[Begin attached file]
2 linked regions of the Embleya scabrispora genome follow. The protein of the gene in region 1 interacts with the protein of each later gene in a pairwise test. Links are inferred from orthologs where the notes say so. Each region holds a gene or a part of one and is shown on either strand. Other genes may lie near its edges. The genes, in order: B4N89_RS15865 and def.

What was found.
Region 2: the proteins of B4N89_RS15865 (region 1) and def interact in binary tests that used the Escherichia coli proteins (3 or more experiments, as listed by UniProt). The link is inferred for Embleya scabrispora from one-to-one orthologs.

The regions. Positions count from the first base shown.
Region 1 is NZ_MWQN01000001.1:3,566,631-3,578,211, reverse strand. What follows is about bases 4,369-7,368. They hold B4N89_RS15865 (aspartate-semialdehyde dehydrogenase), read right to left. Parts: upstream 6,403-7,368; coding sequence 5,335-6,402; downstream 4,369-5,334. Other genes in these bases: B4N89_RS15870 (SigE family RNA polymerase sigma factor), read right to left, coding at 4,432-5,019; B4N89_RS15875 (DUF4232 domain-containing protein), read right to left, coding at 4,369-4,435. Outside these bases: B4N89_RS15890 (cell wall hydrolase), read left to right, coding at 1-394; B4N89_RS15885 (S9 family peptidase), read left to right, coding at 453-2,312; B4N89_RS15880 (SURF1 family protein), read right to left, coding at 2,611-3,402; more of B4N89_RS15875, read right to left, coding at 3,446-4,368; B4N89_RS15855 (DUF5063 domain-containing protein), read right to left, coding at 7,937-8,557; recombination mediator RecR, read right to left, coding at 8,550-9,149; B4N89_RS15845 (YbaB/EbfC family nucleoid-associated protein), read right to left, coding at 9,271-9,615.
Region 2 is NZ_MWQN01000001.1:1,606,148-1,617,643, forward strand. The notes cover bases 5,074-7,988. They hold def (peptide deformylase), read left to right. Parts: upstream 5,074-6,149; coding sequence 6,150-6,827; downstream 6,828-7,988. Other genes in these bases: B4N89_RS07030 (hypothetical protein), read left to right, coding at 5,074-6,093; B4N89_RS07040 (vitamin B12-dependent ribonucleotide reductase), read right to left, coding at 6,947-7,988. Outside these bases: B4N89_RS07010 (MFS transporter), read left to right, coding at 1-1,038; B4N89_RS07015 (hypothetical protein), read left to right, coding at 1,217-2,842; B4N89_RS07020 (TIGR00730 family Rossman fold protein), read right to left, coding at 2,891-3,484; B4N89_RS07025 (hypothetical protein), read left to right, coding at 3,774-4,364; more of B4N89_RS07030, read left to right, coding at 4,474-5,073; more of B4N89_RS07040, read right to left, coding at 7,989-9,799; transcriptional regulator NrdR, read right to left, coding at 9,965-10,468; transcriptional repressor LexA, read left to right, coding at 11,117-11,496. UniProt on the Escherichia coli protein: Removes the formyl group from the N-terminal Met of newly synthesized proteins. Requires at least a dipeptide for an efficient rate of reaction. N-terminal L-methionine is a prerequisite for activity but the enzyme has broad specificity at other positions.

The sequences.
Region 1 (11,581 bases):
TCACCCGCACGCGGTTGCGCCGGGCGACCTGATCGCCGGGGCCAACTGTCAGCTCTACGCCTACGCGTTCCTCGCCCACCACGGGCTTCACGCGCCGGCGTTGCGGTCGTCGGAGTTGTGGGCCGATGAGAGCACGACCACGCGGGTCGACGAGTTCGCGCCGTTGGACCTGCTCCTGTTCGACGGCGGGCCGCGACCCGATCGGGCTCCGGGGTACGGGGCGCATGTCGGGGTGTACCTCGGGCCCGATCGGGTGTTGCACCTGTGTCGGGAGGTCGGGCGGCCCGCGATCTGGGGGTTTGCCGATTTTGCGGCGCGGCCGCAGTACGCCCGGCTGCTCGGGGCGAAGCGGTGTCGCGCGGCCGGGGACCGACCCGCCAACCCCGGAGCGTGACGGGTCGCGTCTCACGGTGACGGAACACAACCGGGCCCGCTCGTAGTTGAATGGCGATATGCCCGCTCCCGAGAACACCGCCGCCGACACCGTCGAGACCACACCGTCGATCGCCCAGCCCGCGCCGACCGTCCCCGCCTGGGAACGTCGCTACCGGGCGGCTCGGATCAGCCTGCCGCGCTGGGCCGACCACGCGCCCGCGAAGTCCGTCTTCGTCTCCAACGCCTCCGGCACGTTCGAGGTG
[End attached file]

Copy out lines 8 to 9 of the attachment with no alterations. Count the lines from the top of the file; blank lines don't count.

Region 1 (11,581 bases):
TCACCCGCACGCGGTTGCGCCGGGCGACCTGATCGCCGGGGCCAACTGTCAGCTCTACGCCTACGCGTTCCTCGCCCACCACGGGCTTCACGCGCCGGCGTTGCGGTCGTCGGAGTTGTGGGCCGATGAGAGCACGACCACGCGGGTCGACGAGTTCGCGCCGTTGGACCTGCTCCTGTTCGACGGCGGGCCGCGACCCGATCGGGCTCCGGGGTACGGGGCGCATGTCGGGGTGTACCTCGGGCCCGATCGGGTGTTGCACCTGTGTCGGGAGGTCGGGCGGCCCGCGATCTGGGGGTTTGCCGATTTTGCGGCGCGGCCGCAGTACGCCCGGCTGCTCGGGGCGAAGCGGTGTCGCGCGGCCGGGGACCGACCCGCCAACCCCGGAGCGTGACGGGTCGCGTCTCACGGTGACGGAACACAACCGGGCCCGCTCGTAGTTGAATGGCGATATGCCCGCTCCCGAGAACACCGCCGCCGACACCGTCGAGACCACACCGTCGATCGCCCAGCCCGCGCCGACCGTCCCCGCCTGGGAACGTCGCTACCGGGCGGCTCGGATCAGCCTGCCGCGCTGGGCCGACCACGCGCCCGCGAAGTCCGTCTTCGTCTCCAACGCCTCCGGCACGTTCGAGGTG